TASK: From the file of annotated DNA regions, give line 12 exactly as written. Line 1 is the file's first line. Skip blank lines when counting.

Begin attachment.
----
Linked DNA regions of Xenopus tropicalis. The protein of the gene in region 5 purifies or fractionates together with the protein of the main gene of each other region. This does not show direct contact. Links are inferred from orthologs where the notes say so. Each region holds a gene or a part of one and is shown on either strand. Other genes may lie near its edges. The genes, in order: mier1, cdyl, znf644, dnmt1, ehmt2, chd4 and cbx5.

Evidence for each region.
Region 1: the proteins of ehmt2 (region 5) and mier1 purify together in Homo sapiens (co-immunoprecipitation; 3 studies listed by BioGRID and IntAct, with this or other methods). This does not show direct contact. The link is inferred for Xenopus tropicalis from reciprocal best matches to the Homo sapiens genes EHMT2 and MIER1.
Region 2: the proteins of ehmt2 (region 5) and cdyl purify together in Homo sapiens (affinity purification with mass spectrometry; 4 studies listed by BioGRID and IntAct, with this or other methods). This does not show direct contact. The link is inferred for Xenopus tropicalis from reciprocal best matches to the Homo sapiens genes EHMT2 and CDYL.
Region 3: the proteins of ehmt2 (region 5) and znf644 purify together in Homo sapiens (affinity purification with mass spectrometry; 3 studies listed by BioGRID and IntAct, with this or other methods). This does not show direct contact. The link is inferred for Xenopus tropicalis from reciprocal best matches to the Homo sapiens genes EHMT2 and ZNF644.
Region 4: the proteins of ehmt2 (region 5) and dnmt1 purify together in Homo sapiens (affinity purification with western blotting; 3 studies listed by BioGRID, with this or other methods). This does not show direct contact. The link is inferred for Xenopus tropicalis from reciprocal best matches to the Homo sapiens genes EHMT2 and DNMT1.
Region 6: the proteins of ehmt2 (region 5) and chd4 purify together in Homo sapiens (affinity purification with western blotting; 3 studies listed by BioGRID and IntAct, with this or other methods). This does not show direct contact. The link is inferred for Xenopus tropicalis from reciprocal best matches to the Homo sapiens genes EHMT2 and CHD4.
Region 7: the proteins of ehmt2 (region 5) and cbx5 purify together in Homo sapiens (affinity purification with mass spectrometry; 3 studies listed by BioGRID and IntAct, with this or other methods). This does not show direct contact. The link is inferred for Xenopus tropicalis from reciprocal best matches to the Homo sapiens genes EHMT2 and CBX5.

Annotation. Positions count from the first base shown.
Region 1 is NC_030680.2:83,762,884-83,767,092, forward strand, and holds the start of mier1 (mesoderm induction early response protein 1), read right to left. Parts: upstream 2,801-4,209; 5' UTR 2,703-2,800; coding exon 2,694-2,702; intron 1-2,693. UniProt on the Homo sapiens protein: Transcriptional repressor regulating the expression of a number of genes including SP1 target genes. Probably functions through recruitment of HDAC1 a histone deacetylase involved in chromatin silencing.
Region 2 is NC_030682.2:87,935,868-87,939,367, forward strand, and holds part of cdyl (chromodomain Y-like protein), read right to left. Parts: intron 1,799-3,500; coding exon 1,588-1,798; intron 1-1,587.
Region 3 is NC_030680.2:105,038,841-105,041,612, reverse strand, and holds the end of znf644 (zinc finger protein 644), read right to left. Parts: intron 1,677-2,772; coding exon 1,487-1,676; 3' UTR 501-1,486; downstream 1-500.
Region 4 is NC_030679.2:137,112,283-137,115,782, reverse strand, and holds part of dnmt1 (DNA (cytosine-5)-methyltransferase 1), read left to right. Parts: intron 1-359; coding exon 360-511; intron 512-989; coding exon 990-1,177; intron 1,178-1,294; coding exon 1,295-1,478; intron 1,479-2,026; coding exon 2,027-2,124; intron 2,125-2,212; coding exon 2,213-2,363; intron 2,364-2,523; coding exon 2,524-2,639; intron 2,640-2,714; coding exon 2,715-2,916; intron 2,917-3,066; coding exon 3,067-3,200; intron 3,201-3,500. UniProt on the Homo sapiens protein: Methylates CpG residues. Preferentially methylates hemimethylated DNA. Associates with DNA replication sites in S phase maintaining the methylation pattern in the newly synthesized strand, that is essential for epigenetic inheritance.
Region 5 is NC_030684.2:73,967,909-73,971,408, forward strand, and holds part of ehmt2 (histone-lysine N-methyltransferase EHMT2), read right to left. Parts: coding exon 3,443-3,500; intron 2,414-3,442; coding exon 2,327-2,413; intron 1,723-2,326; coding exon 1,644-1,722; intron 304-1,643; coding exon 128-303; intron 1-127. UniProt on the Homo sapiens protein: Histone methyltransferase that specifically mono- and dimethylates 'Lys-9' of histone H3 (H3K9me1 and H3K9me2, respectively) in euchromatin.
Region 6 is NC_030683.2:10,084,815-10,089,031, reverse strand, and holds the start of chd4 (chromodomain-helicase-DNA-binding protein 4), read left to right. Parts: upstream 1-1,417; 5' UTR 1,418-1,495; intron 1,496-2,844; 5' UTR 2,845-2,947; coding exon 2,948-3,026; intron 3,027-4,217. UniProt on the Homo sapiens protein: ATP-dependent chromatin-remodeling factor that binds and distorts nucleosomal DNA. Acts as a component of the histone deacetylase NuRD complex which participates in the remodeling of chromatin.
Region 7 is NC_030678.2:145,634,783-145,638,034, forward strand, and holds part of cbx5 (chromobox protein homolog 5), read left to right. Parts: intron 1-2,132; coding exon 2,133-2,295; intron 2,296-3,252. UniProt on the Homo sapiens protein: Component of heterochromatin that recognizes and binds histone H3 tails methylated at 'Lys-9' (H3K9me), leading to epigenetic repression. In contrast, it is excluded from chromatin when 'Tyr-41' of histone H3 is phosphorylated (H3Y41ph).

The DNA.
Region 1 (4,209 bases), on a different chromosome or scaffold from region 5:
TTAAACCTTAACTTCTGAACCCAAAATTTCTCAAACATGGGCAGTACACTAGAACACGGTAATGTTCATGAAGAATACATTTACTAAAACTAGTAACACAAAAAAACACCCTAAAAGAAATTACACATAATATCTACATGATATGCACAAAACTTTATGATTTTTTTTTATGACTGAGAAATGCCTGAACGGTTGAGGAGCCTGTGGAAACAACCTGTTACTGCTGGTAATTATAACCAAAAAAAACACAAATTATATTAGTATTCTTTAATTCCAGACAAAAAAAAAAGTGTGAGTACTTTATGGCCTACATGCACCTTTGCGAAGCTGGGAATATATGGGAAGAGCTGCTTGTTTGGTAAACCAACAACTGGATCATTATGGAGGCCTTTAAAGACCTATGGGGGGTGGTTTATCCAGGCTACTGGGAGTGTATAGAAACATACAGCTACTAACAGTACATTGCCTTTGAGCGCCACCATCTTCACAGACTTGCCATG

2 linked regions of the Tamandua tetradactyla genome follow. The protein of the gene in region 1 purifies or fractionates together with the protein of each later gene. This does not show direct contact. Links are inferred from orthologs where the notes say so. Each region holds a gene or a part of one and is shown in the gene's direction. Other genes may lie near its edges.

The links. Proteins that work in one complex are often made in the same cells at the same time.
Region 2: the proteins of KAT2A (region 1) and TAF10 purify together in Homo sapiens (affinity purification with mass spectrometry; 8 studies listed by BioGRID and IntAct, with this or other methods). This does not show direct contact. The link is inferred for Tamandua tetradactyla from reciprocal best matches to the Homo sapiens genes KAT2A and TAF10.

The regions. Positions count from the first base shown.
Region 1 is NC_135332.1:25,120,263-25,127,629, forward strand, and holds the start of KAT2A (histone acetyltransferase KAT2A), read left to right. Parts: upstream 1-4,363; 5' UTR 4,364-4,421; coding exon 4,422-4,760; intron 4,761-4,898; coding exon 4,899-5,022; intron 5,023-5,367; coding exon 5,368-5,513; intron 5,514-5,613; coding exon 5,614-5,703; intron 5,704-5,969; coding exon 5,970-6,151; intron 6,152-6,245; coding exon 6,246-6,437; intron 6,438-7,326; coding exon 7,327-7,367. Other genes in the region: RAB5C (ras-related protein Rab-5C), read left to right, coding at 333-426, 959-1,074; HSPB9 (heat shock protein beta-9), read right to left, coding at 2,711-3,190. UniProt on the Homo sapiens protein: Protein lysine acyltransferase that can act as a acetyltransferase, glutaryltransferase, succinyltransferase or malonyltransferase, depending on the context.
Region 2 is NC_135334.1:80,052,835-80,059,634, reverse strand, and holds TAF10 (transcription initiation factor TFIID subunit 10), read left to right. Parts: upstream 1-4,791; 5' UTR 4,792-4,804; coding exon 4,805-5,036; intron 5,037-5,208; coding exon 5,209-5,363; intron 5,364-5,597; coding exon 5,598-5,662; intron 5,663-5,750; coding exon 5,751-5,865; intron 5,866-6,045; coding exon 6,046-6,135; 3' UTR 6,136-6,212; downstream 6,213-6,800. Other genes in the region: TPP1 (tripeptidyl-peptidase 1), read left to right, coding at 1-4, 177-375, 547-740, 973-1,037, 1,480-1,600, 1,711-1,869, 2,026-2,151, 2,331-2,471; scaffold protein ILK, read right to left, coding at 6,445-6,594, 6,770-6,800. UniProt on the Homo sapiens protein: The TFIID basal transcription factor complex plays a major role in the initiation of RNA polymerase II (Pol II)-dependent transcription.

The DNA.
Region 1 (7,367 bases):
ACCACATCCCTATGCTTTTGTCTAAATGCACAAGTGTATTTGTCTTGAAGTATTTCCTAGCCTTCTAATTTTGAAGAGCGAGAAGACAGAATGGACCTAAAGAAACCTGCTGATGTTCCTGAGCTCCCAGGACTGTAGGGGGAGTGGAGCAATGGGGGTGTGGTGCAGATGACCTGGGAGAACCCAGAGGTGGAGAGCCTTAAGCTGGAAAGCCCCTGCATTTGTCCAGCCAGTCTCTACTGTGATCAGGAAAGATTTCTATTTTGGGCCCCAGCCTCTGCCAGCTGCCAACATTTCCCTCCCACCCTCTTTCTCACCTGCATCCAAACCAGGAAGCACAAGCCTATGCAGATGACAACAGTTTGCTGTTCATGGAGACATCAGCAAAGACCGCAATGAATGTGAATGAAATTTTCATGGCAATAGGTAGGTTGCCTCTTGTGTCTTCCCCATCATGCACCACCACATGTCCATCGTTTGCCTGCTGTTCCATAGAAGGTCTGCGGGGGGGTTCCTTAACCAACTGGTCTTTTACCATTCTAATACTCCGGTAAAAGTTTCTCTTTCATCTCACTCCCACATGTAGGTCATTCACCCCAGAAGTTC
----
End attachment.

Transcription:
Region 3 is NC_030680.2:105,038,841-105,041,612, reverse strand, and holds the end of znf644 (zinc finger protein 644), read right to left. Parts: intron 1,677-2,772; coding exon 1,487-1,676; 3' UTR 501-1,486; downstream 1-500.